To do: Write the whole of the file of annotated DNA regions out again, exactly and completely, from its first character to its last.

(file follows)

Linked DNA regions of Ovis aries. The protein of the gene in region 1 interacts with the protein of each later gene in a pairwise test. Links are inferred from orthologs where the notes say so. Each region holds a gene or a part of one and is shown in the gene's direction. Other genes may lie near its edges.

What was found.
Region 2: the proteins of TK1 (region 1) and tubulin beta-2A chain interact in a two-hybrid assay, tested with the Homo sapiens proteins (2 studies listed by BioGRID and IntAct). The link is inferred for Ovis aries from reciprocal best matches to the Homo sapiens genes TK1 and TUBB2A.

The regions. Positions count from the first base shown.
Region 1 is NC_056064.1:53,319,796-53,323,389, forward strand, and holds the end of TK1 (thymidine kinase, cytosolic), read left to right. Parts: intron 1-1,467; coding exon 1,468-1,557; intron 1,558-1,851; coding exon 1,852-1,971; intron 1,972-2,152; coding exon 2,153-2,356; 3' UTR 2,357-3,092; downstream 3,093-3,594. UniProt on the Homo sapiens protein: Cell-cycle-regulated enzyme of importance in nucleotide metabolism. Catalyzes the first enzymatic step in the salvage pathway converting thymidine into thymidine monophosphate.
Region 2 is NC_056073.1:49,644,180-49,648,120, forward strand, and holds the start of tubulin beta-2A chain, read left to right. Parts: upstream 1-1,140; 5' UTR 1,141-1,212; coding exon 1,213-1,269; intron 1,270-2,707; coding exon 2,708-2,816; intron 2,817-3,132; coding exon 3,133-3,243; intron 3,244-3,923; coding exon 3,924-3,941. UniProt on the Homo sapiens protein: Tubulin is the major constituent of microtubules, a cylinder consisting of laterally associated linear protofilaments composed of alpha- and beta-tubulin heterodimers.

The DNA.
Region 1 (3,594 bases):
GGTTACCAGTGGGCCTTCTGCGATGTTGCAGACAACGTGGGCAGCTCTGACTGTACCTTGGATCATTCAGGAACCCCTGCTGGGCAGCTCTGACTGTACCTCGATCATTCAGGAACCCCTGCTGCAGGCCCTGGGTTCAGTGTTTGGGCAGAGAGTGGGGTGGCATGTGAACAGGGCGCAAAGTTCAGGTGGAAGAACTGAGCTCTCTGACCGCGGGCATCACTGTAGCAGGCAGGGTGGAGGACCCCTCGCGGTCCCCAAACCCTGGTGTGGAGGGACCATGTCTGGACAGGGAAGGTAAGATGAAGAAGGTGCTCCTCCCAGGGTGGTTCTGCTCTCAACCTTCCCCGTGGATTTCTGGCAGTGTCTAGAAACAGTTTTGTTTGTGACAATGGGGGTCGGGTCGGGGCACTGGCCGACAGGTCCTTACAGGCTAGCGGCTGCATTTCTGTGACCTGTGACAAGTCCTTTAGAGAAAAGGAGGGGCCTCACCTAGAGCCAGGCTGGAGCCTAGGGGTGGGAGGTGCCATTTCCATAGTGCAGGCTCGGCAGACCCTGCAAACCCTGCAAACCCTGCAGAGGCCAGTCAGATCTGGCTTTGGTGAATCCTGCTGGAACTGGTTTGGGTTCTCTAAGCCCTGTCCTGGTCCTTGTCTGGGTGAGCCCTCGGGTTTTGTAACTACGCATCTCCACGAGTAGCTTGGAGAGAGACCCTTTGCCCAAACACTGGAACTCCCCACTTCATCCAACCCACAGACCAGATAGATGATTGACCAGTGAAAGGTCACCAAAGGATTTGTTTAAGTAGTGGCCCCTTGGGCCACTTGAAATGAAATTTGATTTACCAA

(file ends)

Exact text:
Linked DNA regions of Ovis aries. The protein of the gene in region 1 interacts with the protein of each later gene in a pairwise test. Links are inferred from orthologs where the notes say so. Each region holds a gene or a part of one and is shown in the gene's direction. Other genes may lie near its edges.

What was found.
Region 2: the proteins of TK1 (region 1) and tubulin beta-2A chain interact in a two-hybrid assay, tested with the Homo sapiens proteins (2 studies listed by BioGRID and IntAct). The link is inferred for Ovis aries from reciprocal best matches to the Homo sapiens genes TK1 and TUBB2A.

The regions. Positions count from the first base shown.
Region 1 is NC_056064.1:53,319,796-53,323,389, forward strand, and holds the end of TK1 (thymidine kinase, cytosolic), read left to right. Parts: intron 1-1,467; coding exon 1,468-1,557; intron 1,558-1,851; coding exon 1,852-1,971; intron 1,972-2,152; coding exon 2,153-2,356; 3' UTR 2,357-3,092; downstream 3,093-3,594. UniProt on the Homo sapiens protein: Cell-cycle-regulated enzyme of importance in nucleotide metabolism. Catalyzes the first enzymatic step in the salvage pathway converting thymidine into thymidine monophosphate.
Region 2 is NC_056073.1:49,644,180-49,648,120, forward strand, and holds the start of tubulin beta-2A chain, read left to right. Parts: upstream 1-1,140; 5' UTR 1,141-1,212; coding exon 1,213-1,269; intron 1,270-2,707; coding exon 2,708-2,816; intron 2,817-3,132; coding exon 3,133-3,243; intron 3,244-3,923; coding exon 3,924-3,941. UniProt on the Homo sapiens protein: Tubulin is the major constituent of microtubules, a cylinder consisting of laterally associated linear protofilaments composed of alpha- and beta-tubulin heterodimers.

The DNA.
Region 1 (3,594 bases):
GGTTACCAGTGGGCCTTCTGCGATGTTGCAGACAACGTGGGCAGCTCTGACTGTACCTTGGATCATTCAGGAACCCCTGCTGGGCAGCTCTGACTGTACCTCGATCATTCAGGAACCCCTGCTGCAGGCCCTGGGTTCAGTGTTTGGGCAGAGAGTGGGGTGGCATGTGAACAGGGCGCAAAGTTCAGGTGGAAGAACTGAGCTCTCTGACCGCGGGCATCACTGTAGCAGGCAGGGTGGAGGACCCCTCGCGGTCCCCAAACCCTGGTGTGGAGGGACCATGTCTGGACAGGGAAGGTAAGATGAAGAAGGTGCTCCTCCCAGGGTGGTTCTGCTCTCAACCTTCCCCGTGGATTTCTGGCAGTGTCTAGAAACAGTTTTGTTTGTGACAATGGGGGTCGGGTCGGGGCACTGGCCGACAGGTCCTTACAGGCTAGCGGCTGCATTTCTGTGACCTGTGACAAGTCCTTTAGAGAAAAGGAGGGGCCTCACCTAGAGCCAGGCTGGAGCCTAGGGGTGGGAGGTGCCATTTCCATAGTGCAGGCTCGGCAGACCCTGCAAACCCTGCAAACCCTGCAGAGGCCAGTCAGATCTGGCTTTGGTGAATCCTGCTGGAACTGGTTTGGGTTCTCTAAGCCCTGTCCTGGTCCTTGTCTGGGTGAGCCCTCGGGTTTTGTAACTACGCATCTCCACGAGTAGCTTGGAGAGAGACCCTTTGCCCAAACACTGGAACTCCCCACTTCATCCAACCCACAGACCAGATAGATGATTGACCAGTGAAAGGTCACCAAAGGATTTGTTTAAGTAGTGGCCCCTTGGGCCACTTGAAATGAAATTTGATTTACCAA